After years of warnings, ATM jackpotting strikes the US
Way back in 2010, computer hacker Barnaby Jack first raised the specter of ATM logical attacks, informally called "jackpotting," in a demonstration at the annual Black Hat conference in Las Vegas.
Nearly eight years later, jackpotting in its many forms has popped up in in various places around the globe — Japan, Taiwan, Thailand, at least four countries in western Europe, and various parts of Latin America (particularly Mexico).
According to a report by Reuters, the list also includes Armenia, Belarus, Britain, Bulgaria, Estonia, Georgia, Kyrgyzstan, Malaysia, Moldova, the Netherlands, Poland, Romania, Russia and Spain.
But one place that's never made the hit list is the United States. Until now, that is.
Not that anyone assumed America was immune. Authorities have predicted since at least 2013 that someone would eventually tweak the Ploutus malware used on ATMs in Mexico for application north of the border.
And now it appears that someone has.
In an alert dated Friday, Jan. 26, Diebold Nixdorf reported, "[W]e were informed by U.S. authorities about potential jackpotting attacks moving from Mexico to the United States within the next days."
The alert went on to say that the modus operandi for attacks in the U.S. was consistent with the MO of attacks carried out last October in Mexico, and described those attacks in detail:
In this attack vector, the top hat of the terminal is opened in order to execute different activities based on the currently known information.
The original hard disk of the terminal is removed and replaced by another hard disk, which has been prepared by the criminals before the attack and also contains an unauthorized and/or stolen image of ATM platform software.
In order to pair this new hard drive with the dispenser, the dispenser communication needs to be reset, which is only allowed when the safe door is open. As a preparation a cable is unplugged to manipulate the sensor state to allow the pairing functionality to become available.
In order to initiate the dispenser communication, additionally, a dedicated button inside the safe needs to be pressed and held. With the help of an extension, which is inserted into existing gaps next to the presenter, the button is depressed. According to customer CCTV footage the criminals use an industrial endoscope to achieve this.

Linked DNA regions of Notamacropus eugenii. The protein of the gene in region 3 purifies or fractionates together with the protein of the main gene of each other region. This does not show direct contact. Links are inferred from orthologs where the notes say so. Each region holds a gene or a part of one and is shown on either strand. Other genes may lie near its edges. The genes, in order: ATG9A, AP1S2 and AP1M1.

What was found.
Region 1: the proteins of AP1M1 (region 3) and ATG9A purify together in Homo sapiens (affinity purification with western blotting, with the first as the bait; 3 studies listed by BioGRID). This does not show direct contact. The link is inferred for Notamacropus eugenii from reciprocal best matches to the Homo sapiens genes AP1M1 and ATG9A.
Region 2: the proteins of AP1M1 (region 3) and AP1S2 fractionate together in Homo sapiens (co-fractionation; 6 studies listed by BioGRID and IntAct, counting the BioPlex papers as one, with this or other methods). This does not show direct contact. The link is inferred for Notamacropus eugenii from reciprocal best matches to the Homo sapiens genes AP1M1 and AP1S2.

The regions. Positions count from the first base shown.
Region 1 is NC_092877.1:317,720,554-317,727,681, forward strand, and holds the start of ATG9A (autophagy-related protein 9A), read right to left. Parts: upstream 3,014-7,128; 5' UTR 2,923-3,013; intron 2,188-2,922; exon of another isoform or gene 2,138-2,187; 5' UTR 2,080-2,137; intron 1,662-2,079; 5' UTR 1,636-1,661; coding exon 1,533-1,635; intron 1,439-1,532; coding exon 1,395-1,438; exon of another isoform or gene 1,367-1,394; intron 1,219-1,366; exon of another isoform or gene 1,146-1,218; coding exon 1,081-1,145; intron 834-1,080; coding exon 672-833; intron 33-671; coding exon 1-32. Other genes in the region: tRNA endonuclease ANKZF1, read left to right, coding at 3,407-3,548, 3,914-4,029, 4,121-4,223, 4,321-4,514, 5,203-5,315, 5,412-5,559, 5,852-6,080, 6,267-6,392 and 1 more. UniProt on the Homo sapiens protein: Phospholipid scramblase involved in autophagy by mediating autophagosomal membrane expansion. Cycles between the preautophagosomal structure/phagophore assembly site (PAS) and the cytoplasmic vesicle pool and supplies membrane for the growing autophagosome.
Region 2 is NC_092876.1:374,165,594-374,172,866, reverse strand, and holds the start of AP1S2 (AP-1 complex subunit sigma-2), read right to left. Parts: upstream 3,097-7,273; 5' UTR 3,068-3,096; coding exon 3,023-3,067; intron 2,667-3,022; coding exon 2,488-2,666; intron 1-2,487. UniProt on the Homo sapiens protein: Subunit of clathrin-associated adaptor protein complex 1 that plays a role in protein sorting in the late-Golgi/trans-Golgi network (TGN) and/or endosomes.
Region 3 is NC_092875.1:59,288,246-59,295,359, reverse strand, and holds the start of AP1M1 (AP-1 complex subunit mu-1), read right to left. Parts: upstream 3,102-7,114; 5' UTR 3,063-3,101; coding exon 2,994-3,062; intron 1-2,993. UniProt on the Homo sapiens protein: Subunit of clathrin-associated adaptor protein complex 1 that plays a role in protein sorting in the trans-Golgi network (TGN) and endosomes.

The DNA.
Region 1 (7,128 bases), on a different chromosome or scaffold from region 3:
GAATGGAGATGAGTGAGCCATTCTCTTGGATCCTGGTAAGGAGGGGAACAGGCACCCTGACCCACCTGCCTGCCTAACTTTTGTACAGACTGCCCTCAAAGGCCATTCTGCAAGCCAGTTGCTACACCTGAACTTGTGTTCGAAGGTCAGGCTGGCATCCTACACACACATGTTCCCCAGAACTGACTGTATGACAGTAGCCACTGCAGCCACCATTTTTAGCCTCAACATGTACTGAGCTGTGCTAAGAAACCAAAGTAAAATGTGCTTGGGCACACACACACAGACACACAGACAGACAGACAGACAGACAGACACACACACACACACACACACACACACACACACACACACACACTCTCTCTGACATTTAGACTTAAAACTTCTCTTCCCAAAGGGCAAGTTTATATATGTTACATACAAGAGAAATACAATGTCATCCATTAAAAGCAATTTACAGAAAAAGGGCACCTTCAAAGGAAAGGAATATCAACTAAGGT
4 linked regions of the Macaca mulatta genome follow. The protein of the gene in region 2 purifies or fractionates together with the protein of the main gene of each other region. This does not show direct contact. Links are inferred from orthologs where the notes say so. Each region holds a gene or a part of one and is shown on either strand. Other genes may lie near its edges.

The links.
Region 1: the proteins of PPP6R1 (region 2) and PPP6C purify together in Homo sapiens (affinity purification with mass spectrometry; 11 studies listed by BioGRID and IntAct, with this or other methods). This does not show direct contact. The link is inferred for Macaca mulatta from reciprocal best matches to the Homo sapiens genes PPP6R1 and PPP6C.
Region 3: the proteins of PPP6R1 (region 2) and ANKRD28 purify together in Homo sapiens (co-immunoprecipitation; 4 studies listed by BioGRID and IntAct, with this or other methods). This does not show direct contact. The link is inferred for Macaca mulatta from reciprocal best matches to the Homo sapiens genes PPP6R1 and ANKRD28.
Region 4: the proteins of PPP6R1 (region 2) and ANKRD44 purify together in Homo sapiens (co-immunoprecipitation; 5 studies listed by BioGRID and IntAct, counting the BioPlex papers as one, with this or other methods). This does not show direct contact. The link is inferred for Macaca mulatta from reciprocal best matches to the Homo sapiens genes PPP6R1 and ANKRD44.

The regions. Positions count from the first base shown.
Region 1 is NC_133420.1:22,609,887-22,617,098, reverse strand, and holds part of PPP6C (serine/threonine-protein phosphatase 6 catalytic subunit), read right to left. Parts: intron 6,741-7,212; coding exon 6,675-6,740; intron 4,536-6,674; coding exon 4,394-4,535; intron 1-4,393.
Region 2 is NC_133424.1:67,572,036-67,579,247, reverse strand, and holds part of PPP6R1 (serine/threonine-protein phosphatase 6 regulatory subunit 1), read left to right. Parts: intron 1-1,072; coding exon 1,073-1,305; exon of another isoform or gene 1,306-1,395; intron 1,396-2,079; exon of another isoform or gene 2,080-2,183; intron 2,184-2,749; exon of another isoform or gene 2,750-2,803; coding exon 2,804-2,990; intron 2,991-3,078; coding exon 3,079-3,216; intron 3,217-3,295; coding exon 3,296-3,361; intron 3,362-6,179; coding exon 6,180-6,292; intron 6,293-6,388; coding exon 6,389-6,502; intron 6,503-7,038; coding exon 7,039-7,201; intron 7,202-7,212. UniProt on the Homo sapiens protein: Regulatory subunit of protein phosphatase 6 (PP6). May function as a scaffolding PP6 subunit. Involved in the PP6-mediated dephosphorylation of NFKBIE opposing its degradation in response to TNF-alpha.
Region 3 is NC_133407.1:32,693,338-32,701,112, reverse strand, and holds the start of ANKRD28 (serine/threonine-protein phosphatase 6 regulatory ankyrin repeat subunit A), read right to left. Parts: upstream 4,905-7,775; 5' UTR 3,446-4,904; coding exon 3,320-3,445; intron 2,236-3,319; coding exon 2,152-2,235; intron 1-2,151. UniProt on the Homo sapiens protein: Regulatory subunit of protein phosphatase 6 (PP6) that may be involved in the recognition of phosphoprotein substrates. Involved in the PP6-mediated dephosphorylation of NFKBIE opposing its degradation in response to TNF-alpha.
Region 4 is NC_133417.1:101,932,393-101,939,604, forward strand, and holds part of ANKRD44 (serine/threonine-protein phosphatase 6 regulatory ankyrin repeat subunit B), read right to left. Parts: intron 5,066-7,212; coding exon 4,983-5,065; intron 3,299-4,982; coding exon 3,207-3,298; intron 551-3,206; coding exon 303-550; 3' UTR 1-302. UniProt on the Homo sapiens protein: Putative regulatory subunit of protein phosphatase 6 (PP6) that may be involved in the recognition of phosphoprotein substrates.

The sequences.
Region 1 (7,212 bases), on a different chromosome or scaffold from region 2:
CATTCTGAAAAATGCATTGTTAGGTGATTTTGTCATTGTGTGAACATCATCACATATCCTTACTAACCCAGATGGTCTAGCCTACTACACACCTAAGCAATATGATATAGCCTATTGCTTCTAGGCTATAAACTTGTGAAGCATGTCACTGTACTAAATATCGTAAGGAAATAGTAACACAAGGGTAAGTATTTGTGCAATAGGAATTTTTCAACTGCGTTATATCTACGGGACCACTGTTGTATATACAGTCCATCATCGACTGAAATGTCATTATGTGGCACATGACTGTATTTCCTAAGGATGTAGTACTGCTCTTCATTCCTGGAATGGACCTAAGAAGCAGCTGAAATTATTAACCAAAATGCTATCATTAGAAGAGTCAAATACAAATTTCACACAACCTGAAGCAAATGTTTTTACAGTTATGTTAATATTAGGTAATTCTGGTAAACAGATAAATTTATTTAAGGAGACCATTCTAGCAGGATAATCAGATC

It's not the swiftest or simplest setup. Which is why criminals target off-premises drive-through and standalone machines. In some cases, they have even masqueraded as ATM technicians on the job in order to escape notice.
Once the procedure described above has been carried out, the fraudsters have complete control of the ATM. At this point, gang leaders can take send instructions from any remote location telling the ATM to dispense all of its cash, as a low-level money mule stands at the ATM to collect the money.
Currently, this method is effective only on Diebold Nixdorf front-load AFD-based Opteva machines. Theoretically, rear-loaded machines could be at risk, as well, but they would be "extremely difficult to attack with this MO," the Diebold Alert said.
However ... before heaving a sigh of relief that their ATMs are not affected by the current threat, deployers should consider that criminals are highly adaptive and opportunistic.
Indeed, security firm FireEye observed in a recent blog that the Ploutus-D malware seen in recent jackpotting attacks would require only minimal recoding in order to target 40 different ATM vendors in 80 countries.
NCR Corp., for one, is urging its customers not to take that chance. The company sent out its own alert on Jan. 26, advising that the Secret Service advisory "should be treated by all ATM deployers as a call to action to take appropriate steps to protect their ATMs against these forms of attack and mitigate any consequences."
Diebold and NCR have both issued guidelines to help customers secure all of their ATMs against malware threats (see sidebars). Both also have said that they will address the issue in greater detail during February webinars.
ATM Marketplace also contacted Nautilus Hyosung to learn what measures the company is taking in light of the newly emerged U.S. malware threat, but as of publication, has not received information about its prevention and mitigation plans.
Suzanne Cluckey Suzanne’s editorial career has spanned three decades and encompassed all B2B and B2C communications formats. Her award-winning work has appeared in trade and consumer media in the United States and internationally. She is now the editor of ATMmarketplace.com and BlockChainTechNews.com www